THE BAD LIEUTENANT—PORT OF CALL: NEW ORLEANS – VVVVV
Very loosely inspired by Abel Ferrara’s Bad Lieutenant (2002), this Werner Herzog film is exactly as entertaining and batshit crazy as you’d expect a Herzog version of Bad Lieutenant to be. Excising the Catholic overtones from the Ferrera film, Herzog concentrates instead on the Lieutenant’s (Nicolas Cage) out-of-control drug and gambling addictions, and his zealous descent into corruption to support. You ain’t never seen anyone play a zealous drug addict until you’ve seen a twitchy, spastic Nicolas Cage play a zealous drug addict.Who but Herzog would be ballsy enough to linger for a full minute on a hallucination of iguanas in extreme close-up? Who else would have characters deliver lines like “Do fish dream?” and “Shoot him again—his soul is still dancing!” Who else would let Cage deliver such a crazed performance that it makes Klaus Kinski look like Mister Rogers? Inspired by the film noir genre, Herzog takes the elements of a classic crime film and intentionally ramps them up to ridiculous extremes, setting them in a post-Katrina New Orleans that is pungent with swampy, sleazy atmosphere. At 121 minutes it could use some trimming, but The Bad Lieutenant is more fun than a desk full of iguanas.
CAPITALISM: A LOVE STORY – VVVVV
Early in Michael Moore’s latest left-wing polemic, he and his cameraman once again shuffle up to General Motors headquarters, and Moore wearily explains to the guard, “Come on, I have not been let into this building in 20 years!” (Equally weary, the guard rolls his eyes and says into his walkie-talkie, “It’s Michael Moore here to see the chairman.”) This is a cute throwaway moment, and it contributes to the summation feeling of Moore’s new film. All the familiar elements are here—ironic stock footage, Bush-bashing, true-life horror stories, sardonic narration—at the service of a topic at the core of most of Moore’s earlier work: the wealthy class’s manipulation of capitalism for greedy purposes, and their callous indifference to the working and middle classes.The topic may be broad, but Moore launches his most coherent, focused, and devastating attack since Roger & Me, miraculously turning the already very well documented stock market crash into a compulsively watchable story. It is a delight to be reminded of how powerful a filmmaker Moore can be, so firmly is he in control of his music, images, pacing, and tone. “I can’t really do this anymore,” he admits after his climactic stunt, and he has said in interviews that this could be his last documentary. Too bad, because when hearing Moore propose Roosevelt’s failed Bill of Rights (which would incorporate most of what Moore has lobbied for) as an alternative to unchecked capitalism, I had a startling realization: this guy might be on to something.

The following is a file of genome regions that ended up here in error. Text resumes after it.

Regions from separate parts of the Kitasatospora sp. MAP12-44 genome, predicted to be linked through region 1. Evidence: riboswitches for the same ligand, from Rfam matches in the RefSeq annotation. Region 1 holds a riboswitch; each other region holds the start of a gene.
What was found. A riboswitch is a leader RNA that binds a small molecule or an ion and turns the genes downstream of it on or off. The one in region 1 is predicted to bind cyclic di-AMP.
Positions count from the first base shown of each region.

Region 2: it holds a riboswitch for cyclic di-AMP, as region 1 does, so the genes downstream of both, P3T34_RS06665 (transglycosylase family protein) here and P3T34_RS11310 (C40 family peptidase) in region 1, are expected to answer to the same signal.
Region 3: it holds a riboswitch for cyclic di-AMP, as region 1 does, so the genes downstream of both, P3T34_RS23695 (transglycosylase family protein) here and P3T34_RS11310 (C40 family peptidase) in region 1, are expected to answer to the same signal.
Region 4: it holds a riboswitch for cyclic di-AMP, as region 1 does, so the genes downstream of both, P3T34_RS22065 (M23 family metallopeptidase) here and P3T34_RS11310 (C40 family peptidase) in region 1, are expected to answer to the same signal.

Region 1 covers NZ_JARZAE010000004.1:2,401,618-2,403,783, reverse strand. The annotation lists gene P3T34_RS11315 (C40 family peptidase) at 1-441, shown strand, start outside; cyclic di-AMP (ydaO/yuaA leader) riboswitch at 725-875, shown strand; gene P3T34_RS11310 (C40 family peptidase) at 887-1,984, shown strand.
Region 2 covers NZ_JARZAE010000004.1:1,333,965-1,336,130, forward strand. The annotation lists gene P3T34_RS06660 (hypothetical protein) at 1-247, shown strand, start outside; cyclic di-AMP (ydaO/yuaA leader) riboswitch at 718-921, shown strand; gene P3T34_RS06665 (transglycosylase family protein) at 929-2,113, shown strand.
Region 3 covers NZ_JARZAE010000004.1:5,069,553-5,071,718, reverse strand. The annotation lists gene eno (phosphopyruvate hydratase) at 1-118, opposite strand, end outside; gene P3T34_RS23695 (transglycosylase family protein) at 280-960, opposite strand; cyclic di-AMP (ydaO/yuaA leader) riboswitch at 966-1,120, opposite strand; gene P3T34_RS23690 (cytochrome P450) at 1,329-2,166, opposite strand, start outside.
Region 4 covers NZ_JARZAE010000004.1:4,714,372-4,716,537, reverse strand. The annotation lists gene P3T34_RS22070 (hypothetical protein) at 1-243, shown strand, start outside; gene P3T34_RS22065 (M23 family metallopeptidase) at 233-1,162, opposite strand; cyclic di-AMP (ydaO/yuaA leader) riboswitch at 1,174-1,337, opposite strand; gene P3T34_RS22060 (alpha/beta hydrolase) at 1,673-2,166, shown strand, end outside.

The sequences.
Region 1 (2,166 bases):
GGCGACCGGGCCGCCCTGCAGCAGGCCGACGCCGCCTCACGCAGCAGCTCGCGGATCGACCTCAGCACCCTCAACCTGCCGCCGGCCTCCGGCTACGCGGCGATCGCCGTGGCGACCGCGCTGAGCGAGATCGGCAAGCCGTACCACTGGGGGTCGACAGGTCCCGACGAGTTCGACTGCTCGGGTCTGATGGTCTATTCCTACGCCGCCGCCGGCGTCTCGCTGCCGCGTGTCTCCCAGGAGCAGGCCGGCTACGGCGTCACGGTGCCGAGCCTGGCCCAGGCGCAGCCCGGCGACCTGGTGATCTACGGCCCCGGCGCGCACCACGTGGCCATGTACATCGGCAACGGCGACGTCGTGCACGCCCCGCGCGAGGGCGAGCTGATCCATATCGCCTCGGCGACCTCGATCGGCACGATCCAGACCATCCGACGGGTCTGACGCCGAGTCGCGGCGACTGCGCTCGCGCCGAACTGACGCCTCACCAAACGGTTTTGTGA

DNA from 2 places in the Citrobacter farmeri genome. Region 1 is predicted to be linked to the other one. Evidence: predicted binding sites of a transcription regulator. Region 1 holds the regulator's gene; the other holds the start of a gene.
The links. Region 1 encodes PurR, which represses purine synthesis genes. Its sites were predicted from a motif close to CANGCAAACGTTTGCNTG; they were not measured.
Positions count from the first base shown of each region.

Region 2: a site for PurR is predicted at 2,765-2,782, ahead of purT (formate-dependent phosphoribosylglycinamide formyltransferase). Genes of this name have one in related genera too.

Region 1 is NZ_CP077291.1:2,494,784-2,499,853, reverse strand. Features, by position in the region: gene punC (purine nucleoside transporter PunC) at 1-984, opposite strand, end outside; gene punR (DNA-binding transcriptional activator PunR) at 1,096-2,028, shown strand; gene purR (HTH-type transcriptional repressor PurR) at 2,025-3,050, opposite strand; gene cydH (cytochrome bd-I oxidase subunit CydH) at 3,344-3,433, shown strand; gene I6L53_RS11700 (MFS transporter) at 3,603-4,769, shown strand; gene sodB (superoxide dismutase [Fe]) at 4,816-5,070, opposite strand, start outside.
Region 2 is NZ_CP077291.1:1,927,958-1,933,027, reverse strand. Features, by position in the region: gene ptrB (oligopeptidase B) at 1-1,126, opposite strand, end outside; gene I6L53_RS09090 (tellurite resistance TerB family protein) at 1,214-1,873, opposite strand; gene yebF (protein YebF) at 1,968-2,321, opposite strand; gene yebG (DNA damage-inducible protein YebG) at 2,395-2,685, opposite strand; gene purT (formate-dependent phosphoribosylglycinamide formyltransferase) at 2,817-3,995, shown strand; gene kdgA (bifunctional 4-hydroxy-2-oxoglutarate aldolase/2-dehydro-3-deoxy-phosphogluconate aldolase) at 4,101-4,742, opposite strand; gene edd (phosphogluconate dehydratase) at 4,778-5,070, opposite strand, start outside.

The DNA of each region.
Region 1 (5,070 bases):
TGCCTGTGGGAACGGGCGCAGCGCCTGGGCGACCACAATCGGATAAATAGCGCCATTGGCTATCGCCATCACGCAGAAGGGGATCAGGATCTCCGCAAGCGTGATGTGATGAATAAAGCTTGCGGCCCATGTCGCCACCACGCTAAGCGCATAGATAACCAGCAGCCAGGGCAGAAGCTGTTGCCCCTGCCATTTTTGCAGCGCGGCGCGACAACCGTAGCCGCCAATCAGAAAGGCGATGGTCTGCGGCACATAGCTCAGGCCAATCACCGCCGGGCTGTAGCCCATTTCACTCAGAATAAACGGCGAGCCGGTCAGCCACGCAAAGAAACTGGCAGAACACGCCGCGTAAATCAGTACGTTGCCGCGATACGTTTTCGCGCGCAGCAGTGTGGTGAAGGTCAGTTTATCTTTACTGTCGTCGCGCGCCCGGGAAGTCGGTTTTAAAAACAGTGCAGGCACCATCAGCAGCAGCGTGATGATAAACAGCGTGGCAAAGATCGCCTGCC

CREATION – VVV
The text that opens Creation claims that Charles Darwin’s Origin of Species was the “biggest idea in the history of thought.” But this slow, stuffy film is not about Darwin’s theory (although we certainly hear the phrase “millions of variations” more than once during a montage) or the effect it had on society (although such repercussions are hinted at in several long, awkward, monologues). Instead, it concerns Darwin’s own gradual loss of faith, triggered by the death of his daughter, and the moral battle he had within himself upon writing his theory. (Basically, it’s Darwin Begins).As played by Paul Bettany, Darwin is not a particularly dynamic screen character, and his strained relationship with his religious wife (Jennifer Connelly) is, within the context of a Hollywood biopic, fairly flat and predictable. Certainly loss of faith can be an interesting topic, but I can’t help feeling director Jon Amiel has captured the least interesting part of Darwin’s story.
GEORGE A. ROMERO’S SURVIVAL OF THE DEAD – V
It’s no fun watching a great filmmaker lose his mojo. The best that can be said for George A. Romero’s sixth zombie film is that it’s more entertainingly awful than Diary of the Dead, but this is strictly direct-to-video stuff. Picking up on some of the minor characters from that film, Survival follows a group of soldiers trying to make their way to safety during the zombie apocalypse (Or, in corny Romero-speak, “It was an us vs. them world. All we were lookin’ for was a place where there was no them.”) They meet up with O’Flynn, a mercenary who takes them to the island where he has feuded for decades with the dastardly Seamus Muldoon.Naming his Irish characters “O’Flynn” and “Seamus Muldoon” would suggest that Romero is out of touch, but nothing prepared me for how this once gritty and intense filmmaker could make a film so free of atmosphere and absent of his usual social commentary (unless the laughable final shot indicates a swipe at partisan politics, and oh god, I hope not). With dialogue, acting, and even zombie carnage lame across the board, somebody needs to finally shoot this franchise in the head.
THE INVENTION OF LYING – VVV
Ricky Gervais is a funny-looking man, and in The Invention of Lying, his first film as co-director, co-writer, and star, the denizens of an alternate universe where lying has never been conceived are relentless in pointing this out. In the most painful date in movie history since Taxi Driver, Jennifer Garner cheerfully tells him that he is “tubby and with a snub nose” (among other insults) and at one point excuses herself to go masturbate. Gervais is an expert on mining laughs from insincerity and human nature, so I laughed loud and often during The Invention of Lying.Why, then, do I feel a tinge of disappointment? By creating The Office and Extras, Gervais has set himself an impossible standard, but I still hoped he would have handled the sentimental passages with more nuance, and not saddle himself with such a formulaic plot or a love story with so little chemistry. The film has many of the biggest laughs of the year, and times when the one-joke nature gets tedious. While high-concept studio comedies are where he is best suited, even Ricky Gervais at 60 per cent means a lot of laughs.